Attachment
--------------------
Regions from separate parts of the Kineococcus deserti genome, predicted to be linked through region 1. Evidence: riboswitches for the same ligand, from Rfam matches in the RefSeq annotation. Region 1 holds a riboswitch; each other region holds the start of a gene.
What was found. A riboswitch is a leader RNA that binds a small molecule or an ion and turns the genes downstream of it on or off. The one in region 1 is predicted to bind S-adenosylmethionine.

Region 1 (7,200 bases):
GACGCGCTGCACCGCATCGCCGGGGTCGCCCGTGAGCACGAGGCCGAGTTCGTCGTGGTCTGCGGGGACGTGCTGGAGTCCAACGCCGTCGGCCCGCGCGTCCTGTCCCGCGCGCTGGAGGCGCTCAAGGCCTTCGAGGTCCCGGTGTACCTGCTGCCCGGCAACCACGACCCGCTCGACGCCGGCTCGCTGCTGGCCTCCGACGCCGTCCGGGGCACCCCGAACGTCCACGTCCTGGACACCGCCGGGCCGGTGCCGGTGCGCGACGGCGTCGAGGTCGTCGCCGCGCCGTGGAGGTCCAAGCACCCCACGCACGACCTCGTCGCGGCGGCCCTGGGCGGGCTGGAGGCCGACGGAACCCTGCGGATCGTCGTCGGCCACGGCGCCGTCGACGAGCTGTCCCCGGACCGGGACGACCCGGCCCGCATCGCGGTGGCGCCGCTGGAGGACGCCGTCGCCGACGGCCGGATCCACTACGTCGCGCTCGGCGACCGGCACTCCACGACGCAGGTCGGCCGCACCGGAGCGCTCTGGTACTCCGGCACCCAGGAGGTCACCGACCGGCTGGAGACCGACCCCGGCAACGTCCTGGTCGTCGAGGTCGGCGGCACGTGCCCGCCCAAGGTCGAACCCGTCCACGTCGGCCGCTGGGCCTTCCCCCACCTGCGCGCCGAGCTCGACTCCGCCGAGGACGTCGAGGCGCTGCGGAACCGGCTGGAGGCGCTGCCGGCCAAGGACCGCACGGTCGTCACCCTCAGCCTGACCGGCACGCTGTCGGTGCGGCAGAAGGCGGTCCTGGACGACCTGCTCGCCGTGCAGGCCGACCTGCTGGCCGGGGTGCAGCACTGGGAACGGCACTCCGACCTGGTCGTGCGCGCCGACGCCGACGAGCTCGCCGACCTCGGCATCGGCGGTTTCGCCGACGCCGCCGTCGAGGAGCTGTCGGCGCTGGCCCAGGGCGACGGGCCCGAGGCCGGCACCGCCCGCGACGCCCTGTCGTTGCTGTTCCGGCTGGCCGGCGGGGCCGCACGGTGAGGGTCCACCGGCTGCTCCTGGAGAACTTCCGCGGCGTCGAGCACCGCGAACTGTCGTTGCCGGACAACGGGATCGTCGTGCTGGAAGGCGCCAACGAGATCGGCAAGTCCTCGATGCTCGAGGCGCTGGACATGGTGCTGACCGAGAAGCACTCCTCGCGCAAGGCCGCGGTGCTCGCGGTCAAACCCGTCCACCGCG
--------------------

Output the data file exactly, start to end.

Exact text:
Regions from separate parts of the Kineococcus deserti genome, predicted to be linked through region 1. Evidence: riboswitches for the same ligand, from Rfam matches in the RefSeq annotation. Region 1 holds a riboswitch; each other region holds the start of a gene.
What was found. A riboswitch is a leader RNA that binds a small molecule or an ion and turns the genes downstream of it on or off. The one in region 1 is predicted to bind S-adenosylmethionine.

Region 1 (7,200 bases):
GACGCGCTGCACCGCATCGCCGGGGTCGCCCGTGAGCACGAGGCCGAGTTCGTCGTGGTCTGCGGGGACGTGCTGGAGTCCAACGCCGTCGGCCCGCGCGTCCTGTCCCGCGCGCTGGAGGCGCTCAAGGCCTTCGAGGTCCCGGTGTACCTGCTGCCCGGCAACCACGACCCGCTCGACGCCGGCTCGCTGCTGGCCTCCGACGCCGTCCGGGGCACCCCGAACGTCCACGTCCTGGACACCGCCGGGCCGGTGCCGGTGCGCGACGGCGTCGAGGTCGTCGCCGCGCCGTGGAGGTCCAAGCACCCCACGCACGACCTCGTCGCGGCGGCCCTGGGCGGGCTGGAGGCCGACGGAACCCTGCGGATCGTCGTCGGCCACGGCGCCGTCGACGAGCTGTCCCCGGACCGGGACGACCCGGCCCGCATCGCGGTGGCGCCGCTGGAGGACGCCGTCGCCGACGGCCGGATCCACTACGTCGCGCTCGGCGACCGGCACTCCACGACGCAGGTCGGCCGCACCGGAGCGCTCTGGTACTCCGGCACCCAGGAGGTCACCGACCGGCTGGAGACCGACCCCGGCAACGTCCTGGTCGTCGAGGTCGGCGGCACGTGCCCGCCCAAGGTCGAACCCGTCCACGTCGGCCGCTGGGCCTTCCCCCACCTGCGCGCCGAGCTCGACTCCGCCGAGGACGTCGAGGCGCTGCGGAACCGGCTGGAGGCGCTGCCGGCCAAGGACCGCACGGTCGTCACCCTCAGCCTGACCGGCACGCTGTCGGTGCGGCAGAAGGCGGTCCTGGACGACCTGCTCGCCGTGCAGGCCGACCTGCTGGCCGGGGTGCAGCACTGGGAACGGCACTCCGACCTGGTCGTGCGCGCCGACGCCGACGAGCTCGCCGACCTCGGCATCGGCGGTTTCGCCGACGCCGCCGTCGAGGAGCTGTCGGCGCTGGCCCAGGGCGACGGGCCCGAGGCCGGCACCGCCCGCGACGCCCTGTCGTTGCTGTTCCGGCTGGCCGGCGGGGCCGCACGGTGAGGGTCCACCGGCTGCTCCTGGAGAACTTCCGCGGCGTCGAGCACCGCGAACTGTCGTTGCCGGACAACGGGATCGTCGTGCTGGAAGGCGCCAACGAGATCGGCAAGTCCTCGATGCTCGAGGCGCTGGACATGGTGCTGACCGAGAAGCACTCCTCGCGCAAGGCCGCGGTGCTCGCGGTCAAACCCGTCCACCGCG